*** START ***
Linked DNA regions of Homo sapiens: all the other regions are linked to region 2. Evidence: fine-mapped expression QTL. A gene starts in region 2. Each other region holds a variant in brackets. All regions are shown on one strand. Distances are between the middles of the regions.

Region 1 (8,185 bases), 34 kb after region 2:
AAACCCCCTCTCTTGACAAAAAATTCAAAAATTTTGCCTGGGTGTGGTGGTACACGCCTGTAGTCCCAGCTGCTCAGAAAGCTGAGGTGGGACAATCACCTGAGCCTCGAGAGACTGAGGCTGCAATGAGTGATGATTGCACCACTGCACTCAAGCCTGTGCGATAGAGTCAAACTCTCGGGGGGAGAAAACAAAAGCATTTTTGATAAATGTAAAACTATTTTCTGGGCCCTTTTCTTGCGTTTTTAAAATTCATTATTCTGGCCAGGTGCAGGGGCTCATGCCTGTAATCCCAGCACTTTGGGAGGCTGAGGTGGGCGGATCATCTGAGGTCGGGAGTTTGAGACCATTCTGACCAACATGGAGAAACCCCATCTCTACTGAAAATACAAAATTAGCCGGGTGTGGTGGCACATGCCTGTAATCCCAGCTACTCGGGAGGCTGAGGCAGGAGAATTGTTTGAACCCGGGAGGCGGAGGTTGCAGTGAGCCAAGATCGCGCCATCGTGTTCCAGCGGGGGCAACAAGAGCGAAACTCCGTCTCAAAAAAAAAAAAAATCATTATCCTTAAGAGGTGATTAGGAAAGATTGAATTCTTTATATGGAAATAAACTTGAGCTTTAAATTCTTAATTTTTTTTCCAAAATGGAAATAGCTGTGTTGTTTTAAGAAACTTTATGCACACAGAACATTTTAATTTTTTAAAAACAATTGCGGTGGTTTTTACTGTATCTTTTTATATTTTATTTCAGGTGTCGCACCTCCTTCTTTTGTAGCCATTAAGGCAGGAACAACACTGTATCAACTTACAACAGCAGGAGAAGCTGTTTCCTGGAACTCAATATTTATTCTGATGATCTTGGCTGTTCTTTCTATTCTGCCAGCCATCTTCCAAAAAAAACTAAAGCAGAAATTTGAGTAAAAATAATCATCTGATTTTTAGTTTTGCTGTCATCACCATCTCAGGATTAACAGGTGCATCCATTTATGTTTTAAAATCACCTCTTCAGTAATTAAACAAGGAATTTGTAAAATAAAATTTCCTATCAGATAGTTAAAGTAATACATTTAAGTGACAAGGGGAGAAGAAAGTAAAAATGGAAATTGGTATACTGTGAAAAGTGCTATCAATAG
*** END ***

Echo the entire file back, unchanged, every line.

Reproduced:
Linked DNA regions of Homo sapiens: all the other regions are linked to region 2. Evidence: fine-mapped expression QTL. A gene starts in region 2. Each other region holds a variant in brackets. All regions are shown on one strand. Distances are between the middles of the regions.

Region 1 (8,185 bases), 34 kb after region 2:
AAACCCCCTCTCTTGACAAAAAATTCAAAAATTTTGCCTGGGTGTGGTGGTACACGCCTGTAGTCCCAGCTGCTCAGAAAGCTGAGGTGGGACAATCACCTGAGCCTCGAGAGACTGAGGCTGCAATGAGTGATGATTGCACCACTGCACTCAAGCCTGTGCGATAGAGTCAAACTCTCGGGGGGAGAAAACAAAAGCATTTTTGATAAATGTAAAACTATTTTCTGGGCCCTTTTCTTGCGTTTTTAAAATTCATTATTCTGGCCAGGTGCAGGGGCTCATGCCTGTAATCCCAGCACTTTGGGAGGCTGAGGTGGGCGGATCATCTGAGGTCGGGAGTTTGAGACCATTCTGACCAACATGGAGAAACCCCATCTCTACTGAAAATACAAAATTAGCCGGGTGTGGTGGCACATGCCTGTAATCCCAGCTACTCGGGAGGCTGAGGCAGGAGAATTGTTTGAACCCGGGAGGCGGAGGTTGCAGTGAGCCAAGATCGCGCCATCGTGTTCCAGCGGGGGCAACAAGAGCGAAACTCCGTCTCAAAAAAAAAAAAAATCATTATCCTTAAGAGGTGATTAGGAAAGATTGAATTCTTTATATGGAAATAAACTTGAGCTTTAAATTCTTAATTTTTTTTCCAAAATGGAAATAGCTGTGTTGTTTTAAGAAACTTTATGCACACAGAACATTTTAATTTTTTAAAAACAATTGCGGTGGTTTTTACTGTATCTTTTTATATTTTATTTCAGGTGTCGCACCTCCTTCTTTTGTAGCCATTAAGGCAGGAACAACACTGTATCAACTTACAACAGCAGGAGAAGCTGTTTCCTGGAACTCAATATTTATTCTGATGATCTTGGCTGTTCTTTCTATTCTGCCAGCCATCTTCCAAAAAAAACTAAAGCAGAAATTTGAGTAAAAATAATCATCTGATTTTTAGTTTTGCTGTCATCACCATCTCAGGATTAACAGGTGCATCCATTTATGTTTTAAAATCACCTCTTCAGTAATTAAACAAGGAATTTGTAAAATAAAATTTCCTATCAGATAGTTAAAGTAATACATTTAAGTGACAAGGGGAGAAGAAAGTAAAAATGGAAATTGGTATACTGTGAAAAGTGCTATCAATAG